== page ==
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Fashion Forward - Wedding Day Makeup

Words by Jennifer Stein
Photos courtesy of Melissa Jill

It's one of the most important days of your life, and hiring a makeup artist who knows what she's doing will not only make you your most beautiful that day, but also in the photos you will treasure forever. In the wrong hands (and yes, those include your own hands), you could come across on film looking like the Corpse Bride, or something belonging in a circus.

Find a qualified makeup artist with experience in how makeup reads on film, advises Lori Pinsky, a Los Angeles-based makeup artist with 12 years of experience in print, film and television. "Most women think they know how to do their own makeup," she says. "They'll do it every day and they'll think it looks good. But what you see face-to-face and what the camera reads are two different things. Hiring someone with a professional makeup background who understands how makeup reads in a photograph is an advantage." 
                                                    
"Generally women use products that are not always "photo friendly" and do not read correctly in photographs," says Pinsky. In addition, the do-it-yourselfers are likely to misjudge the right amount of makeup they should wear on their wedding day.

It's a fine line, Pinsky says. "There are a lot of women who either wear too much makeup and think, "If I'm going to take pictures, I've really got to pack it on." Or they don't usually wear a lot of makeup, and wont wear enough on their wedding day. If they attempt to do it themselves, they may not put enough on and therefore will look washed-out."

You will have your wedding photos forever. While black-and-white film is more forgiving than color, light and dark makeup colors can appear washed out or much darker in photos. Digital film picks up more reds and blues; the time of day or evening of the ceremony and photos must be factored into makeup choices. A professional will know how to make you your most beautiful - both in person and on film.

Mama always told you - you better shop around. When interviewing makeup artists, look for experience. A professional will have a portfolio and credentials to back up their experience. A good portfolio will contain photos of real brides, a variety of ages, ethnicities and skin types photographed in different lighting conditions. Before-and-after photos showing the transformation from pretty woman to beautiful bride will give you an idea of what you can expect yourself. Skin should look flawless; makeup should not look extreme, dated or noticeable.

"Makeup should enhance - not to hide your features," says Pinsky. "I always tell my brides, when you look at yourself, you don't want to see the makeup. You want to see you."
                              

The name of the game is choosing the right colors and products that really bring out that person's beauty," says Pinsky. "A good makeup artist can really highlight someone's features and make them the best they can look."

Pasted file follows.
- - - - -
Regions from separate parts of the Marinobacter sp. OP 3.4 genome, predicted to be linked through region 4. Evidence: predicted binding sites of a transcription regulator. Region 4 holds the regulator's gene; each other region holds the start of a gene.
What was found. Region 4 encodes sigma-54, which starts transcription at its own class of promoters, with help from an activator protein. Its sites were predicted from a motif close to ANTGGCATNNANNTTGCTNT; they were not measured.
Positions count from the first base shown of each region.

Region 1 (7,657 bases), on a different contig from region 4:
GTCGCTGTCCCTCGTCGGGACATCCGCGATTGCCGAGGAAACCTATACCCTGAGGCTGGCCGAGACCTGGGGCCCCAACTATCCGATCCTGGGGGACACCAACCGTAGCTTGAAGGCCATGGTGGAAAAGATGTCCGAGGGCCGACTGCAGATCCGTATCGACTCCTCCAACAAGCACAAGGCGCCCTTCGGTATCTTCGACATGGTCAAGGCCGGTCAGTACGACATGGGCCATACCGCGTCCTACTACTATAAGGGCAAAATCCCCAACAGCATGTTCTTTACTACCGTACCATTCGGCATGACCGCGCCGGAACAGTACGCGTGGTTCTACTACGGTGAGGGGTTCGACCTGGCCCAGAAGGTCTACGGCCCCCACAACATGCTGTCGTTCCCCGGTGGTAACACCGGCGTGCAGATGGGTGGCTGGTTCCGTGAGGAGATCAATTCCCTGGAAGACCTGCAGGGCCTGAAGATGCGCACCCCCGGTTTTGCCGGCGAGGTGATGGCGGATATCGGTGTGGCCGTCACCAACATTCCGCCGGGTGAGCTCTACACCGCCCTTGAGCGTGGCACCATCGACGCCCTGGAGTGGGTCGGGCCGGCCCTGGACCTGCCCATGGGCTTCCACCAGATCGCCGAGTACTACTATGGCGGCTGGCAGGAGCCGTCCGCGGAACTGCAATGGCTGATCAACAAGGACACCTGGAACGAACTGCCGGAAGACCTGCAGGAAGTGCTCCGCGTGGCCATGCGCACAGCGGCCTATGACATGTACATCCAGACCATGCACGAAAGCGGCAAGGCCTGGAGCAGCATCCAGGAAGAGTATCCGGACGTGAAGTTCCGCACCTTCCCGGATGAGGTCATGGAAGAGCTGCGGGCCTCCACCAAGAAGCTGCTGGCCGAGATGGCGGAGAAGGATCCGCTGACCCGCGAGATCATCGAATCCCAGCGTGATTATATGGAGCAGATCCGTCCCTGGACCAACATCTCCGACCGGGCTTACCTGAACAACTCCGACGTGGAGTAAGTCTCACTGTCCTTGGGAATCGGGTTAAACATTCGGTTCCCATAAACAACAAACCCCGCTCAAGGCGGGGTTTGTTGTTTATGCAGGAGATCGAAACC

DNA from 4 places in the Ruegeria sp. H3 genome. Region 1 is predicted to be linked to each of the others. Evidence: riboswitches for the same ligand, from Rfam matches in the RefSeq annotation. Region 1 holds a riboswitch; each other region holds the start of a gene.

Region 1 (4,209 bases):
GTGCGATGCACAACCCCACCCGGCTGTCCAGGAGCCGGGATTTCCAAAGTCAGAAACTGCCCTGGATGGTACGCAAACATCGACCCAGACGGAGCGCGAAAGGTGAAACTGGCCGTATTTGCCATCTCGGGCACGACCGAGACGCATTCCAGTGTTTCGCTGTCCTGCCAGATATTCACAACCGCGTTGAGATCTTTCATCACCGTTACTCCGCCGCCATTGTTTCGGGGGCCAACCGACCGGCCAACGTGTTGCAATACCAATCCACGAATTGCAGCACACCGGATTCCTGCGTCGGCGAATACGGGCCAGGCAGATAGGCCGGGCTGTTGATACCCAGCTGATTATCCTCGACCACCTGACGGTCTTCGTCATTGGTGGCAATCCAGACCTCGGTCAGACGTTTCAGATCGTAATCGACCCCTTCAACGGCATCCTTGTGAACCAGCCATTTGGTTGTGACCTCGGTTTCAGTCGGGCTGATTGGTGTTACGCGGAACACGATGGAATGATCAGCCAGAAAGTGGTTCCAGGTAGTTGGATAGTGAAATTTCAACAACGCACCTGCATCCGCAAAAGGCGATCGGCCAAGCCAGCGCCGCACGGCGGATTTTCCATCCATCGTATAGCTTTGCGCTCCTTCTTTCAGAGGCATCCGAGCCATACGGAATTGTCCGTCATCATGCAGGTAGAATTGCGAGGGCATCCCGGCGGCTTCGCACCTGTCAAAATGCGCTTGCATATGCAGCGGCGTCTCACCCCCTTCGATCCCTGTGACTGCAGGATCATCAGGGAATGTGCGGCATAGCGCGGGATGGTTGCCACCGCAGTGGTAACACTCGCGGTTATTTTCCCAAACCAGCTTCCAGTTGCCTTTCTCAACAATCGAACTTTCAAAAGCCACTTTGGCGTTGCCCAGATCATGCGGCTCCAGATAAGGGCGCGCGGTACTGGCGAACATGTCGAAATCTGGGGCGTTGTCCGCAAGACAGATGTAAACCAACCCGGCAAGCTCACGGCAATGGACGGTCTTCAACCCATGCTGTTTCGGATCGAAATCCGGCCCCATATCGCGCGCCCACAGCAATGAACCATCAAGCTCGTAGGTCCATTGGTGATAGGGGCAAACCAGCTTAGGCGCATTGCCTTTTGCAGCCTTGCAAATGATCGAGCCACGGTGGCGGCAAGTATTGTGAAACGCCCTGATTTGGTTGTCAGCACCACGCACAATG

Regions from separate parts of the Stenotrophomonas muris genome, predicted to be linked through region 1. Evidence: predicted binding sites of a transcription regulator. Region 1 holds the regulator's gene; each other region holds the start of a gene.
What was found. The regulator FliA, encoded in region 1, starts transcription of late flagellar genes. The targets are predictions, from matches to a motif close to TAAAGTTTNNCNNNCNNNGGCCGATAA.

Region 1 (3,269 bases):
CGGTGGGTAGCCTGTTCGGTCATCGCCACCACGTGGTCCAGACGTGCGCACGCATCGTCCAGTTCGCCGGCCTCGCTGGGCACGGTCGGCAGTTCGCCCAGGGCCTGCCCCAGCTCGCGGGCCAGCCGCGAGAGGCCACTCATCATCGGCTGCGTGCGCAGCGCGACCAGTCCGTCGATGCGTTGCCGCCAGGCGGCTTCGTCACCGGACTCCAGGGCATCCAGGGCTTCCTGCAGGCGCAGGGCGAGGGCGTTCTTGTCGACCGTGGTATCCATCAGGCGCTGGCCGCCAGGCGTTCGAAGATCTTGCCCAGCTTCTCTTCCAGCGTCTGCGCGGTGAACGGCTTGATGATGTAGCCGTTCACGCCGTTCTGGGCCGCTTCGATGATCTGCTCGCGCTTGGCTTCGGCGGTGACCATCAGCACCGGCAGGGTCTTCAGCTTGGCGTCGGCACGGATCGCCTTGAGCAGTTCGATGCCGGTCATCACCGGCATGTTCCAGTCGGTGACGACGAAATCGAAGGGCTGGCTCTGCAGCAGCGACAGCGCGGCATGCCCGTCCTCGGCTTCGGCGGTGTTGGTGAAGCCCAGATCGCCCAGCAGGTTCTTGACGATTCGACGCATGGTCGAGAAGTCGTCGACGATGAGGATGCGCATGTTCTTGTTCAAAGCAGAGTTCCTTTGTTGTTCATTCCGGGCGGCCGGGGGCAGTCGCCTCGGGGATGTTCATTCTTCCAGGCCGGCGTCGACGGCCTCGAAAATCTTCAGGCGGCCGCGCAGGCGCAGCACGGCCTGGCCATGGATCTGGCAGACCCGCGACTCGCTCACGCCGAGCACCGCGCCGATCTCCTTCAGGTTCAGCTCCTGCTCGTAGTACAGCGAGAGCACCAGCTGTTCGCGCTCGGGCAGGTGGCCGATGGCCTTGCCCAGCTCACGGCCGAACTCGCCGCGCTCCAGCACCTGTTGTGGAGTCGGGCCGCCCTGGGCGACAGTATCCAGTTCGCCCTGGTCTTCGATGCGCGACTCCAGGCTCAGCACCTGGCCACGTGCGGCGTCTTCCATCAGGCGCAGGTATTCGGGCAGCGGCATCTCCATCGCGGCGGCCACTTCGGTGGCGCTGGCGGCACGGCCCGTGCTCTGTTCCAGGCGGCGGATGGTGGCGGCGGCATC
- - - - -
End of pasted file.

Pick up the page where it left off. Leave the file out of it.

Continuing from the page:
Ideally, interview a number of different makeup artists. Ask questions: How long have they been doing this? What kinds of products do they use? Are they trained and experienced in photographic makeup? If yours is a destination wedding, does this person travel? 

Communication is crucial, says Pinsky. Find a makeup artist with a personality that meshes with yours, someone you with whom you feel comfortable communicating your wishes. "That's the No. 1 reason why people book anyone in the industry: they can communicate what they want, and that person can execute whatever is asked for."

When you've narrowed your search, schedule makeup previews. It's important for the bride to know what she is going to look like before the wedding day so that here are no surprises and equally important that the makeup artist has the chance to learn what the bride is after, and which products work with her skin. Bring photographs of your dress, bouquet and hairstyle, if possible. Photos from magazines of looks you like are also helpful.

"When I look at the pictures, what I see and what the bride sees are two different things," says Pinsky. "I ask, Do you like the liner inside the eye? Do you like the gloss?" I dissect it and get a real sense of what she likes and what she doesn't like. Then I adapt that look to her face and her features."

At the preview, Pinsky experiments with different colors and products, then takes a digital image for notations about how the desired look was achieved. Come wedding day, she has all the notes she needs.

"We always say makeup artists use tricks of the trade to enhance, highlight or camouflage features, and it's very true," says Pinsky. "I don't think the average woman understands how to really sculpt her face and bring out her best features. A qualified makeup artist knows how to make you look
like the best version of yourself."

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